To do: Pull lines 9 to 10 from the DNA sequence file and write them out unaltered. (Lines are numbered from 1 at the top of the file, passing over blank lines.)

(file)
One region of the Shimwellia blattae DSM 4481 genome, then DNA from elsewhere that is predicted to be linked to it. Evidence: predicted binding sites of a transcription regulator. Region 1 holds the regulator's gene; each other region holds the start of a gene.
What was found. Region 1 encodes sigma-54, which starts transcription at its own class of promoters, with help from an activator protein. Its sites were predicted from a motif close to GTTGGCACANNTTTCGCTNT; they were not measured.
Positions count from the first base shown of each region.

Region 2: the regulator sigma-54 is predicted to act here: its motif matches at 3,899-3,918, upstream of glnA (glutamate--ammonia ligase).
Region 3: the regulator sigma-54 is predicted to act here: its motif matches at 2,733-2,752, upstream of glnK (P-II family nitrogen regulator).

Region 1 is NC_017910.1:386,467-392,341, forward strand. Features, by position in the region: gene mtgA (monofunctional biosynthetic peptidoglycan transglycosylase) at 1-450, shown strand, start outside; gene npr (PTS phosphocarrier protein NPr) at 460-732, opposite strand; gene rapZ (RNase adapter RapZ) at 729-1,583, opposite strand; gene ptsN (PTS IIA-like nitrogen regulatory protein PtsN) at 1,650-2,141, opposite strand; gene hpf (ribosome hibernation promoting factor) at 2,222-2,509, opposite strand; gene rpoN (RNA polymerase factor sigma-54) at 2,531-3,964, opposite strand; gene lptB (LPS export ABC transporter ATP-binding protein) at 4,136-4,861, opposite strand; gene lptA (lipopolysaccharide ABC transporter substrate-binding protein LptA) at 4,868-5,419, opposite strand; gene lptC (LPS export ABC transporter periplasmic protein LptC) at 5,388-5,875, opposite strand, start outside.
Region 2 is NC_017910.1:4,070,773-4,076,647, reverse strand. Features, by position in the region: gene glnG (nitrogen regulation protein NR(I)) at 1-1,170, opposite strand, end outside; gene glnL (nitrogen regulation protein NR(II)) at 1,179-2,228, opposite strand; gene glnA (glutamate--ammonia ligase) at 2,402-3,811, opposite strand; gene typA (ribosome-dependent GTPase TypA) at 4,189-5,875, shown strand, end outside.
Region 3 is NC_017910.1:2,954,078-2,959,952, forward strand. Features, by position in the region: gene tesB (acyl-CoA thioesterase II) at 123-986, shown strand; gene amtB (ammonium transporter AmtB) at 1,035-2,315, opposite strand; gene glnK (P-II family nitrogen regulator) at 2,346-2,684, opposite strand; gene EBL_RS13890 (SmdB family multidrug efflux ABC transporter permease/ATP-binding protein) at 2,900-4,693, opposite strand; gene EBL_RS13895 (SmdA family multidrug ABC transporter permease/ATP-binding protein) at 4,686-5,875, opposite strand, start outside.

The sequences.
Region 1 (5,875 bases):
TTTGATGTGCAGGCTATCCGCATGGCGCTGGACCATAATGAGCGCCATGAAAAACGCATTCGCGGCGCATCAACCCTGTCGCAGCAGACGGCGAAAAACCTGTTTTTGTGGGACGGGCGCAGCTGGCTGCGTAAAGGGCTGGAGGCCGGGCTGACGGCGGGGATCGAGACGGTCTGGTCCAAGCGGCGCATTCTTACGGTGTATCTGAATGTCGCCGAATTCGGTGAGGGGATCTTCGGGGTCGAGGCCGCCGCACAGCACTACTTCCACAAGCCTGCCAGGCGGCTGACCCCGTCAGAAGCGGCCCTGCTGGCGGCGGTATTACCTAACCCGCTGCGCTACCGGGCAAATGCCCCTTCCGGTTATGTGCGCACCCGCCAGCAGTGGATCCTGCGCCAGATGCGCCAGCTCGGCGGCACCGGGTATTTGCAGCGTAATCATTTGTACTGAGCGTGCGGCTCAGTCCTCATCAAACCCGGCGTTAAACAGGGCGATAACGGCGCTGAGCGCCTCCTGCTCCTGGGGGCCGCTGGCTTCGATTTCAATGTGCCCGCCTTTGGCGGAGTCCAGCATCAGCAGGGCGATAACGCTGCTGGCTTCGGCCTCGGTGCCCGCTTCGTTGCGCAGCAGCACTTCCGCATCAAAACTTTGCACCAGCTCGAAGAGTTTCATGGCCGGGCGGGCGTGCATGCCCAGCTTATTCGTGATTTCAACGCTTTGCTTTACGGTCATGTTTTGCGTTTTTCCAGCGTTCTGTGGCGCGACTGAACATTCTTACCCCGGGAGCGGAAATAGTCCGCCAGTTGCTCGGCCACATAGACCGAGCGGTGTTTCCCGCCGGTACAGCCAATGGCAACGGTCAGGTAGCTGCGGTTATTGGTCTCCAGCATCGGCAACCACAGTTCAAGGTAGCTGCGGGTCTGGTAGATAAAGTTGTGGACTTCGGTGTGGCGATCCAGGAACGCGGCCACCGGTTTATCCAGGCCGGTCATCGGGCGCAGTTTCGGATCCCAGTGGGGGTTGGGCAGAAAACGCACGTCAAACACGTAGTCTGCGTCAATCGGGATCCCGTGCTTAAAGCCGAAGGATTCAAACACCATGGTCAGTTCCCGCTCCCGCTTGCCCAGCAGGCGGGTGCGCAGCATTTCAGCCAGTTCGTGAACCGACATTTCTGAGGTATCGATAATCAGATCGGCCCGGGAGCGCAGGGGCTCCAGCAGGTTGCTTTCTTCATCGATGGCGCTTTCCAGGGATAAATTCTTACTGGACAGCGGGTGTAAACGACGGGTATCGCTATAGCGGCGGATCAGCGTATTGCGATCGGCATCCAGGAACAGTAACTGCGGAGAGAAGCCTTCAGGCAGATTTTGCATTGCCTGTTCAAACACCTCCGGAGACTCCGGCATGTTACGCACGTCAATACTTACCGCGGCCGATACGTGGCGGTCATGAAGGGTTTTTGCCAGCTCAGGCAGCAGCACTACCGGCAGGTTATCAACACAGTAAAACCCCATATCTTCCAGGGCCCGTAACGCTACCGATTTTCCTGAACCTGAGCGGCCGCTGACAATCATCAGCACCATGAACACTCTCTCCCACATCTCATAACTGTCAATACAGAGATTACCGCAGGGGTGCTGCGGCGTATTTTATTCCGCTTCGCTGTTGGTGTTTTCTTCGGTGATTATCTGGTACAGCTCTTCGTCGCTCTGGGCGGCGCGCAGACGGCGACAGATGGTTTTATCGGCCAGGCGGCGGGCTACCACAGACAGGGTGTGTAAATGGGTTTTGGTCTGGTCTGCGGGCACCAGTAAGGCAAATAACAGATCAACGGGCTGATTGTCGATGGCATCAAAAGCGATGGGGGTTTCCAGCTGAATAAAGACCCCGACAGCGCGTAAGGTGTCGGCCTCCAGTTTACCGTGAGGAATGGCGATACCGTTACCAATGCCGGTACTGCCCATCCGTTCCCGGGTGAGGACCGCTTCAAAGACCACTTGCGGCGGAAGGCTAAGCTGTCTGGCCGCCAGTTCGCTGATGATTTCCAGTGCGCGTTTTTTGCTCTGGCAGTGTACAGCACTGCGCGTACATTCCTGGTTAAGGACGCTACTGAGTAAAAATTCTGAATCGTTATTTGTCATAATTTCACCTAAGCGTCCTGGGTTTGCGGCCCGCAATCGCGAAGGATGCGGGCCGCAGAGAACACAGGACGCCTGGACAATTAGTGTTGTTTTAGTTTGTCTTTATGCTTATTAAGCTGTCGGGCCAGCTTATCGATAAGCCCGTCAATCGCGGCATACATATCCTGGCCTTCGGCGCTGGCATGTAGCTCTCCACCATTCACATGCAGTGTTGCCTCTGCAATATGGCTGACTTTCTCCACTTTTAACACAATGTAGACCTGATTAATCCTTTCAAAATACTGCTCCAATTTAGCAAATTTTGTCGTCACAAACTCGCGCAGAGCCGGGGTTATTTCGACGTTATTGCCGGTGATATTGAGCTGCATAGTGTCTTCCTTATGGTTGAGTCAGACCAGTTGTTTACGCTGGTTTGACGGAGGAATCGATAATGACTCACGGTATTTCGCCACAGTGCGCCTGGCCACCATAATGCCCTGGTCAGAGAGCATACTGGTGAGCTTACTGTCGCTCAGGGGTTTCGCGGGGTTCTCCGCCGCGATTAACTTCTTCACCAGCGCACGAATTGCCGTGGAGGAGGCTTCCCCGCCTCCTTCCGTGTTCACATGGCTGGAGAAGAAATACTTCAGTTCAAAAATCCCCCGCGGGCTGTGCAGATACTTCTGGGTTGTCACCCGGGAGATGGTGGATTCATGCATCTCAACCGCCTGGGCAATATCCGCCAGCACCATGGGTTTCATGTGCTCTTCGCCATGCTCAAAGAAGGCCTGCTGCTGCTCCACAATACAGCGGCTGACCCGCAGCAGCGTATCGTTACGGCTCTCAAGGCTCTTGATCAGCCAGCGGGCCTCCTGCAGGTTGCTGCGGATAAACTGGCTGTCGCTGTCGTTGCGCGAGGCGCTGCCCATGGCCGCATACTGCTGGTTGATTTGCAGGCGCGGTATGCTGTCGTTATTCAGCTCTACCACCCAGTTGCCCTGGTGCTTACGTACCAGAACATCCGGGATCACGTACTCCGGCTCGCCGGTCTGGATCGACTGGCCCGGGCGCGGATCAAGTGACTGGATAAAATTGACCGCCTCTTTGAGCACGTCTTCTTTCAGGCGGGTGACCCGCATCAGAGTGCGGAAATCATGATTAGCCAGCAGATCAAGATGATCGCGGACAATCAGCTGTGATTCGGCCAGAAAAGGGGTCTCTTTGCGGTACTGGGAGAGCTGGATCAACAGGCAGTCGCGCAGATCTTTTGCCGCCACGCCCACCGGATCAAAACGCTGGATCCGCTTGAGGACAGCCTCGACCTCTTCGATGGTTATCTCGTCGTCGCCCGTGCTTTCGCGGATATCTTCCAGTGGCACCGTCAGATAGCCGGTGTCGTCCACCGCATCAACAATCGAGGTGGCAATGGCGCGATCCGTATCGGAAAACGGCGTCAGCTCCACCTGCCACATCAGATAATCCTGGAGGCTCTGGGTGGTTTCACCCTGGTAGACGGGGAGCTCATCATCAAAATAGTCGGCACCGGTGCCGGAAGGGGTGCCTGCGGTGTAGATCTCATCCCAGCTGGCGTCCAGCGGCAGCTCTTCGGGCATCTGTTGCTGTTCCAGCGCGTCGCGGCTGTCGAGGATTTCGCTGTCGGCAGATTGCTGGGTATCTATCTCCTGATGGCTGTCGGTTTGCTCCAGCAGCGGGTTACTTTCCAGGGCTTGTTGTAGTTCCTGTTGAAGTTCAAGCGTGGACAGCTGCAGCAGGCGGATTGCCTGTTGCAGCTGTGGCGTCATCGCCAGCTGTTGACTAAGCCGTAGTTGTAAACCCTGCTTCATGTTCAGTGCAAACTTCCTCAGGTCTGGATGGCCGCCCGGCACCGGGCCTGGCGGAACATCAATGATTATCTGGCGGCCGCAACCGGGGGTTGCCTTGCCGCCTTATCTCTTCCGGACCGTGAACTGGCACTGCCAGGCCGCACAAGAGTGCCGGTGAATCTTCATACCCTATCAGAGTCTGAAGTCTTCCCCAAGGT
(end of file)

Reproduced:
The sequences.
Region 1 (5,875 bases):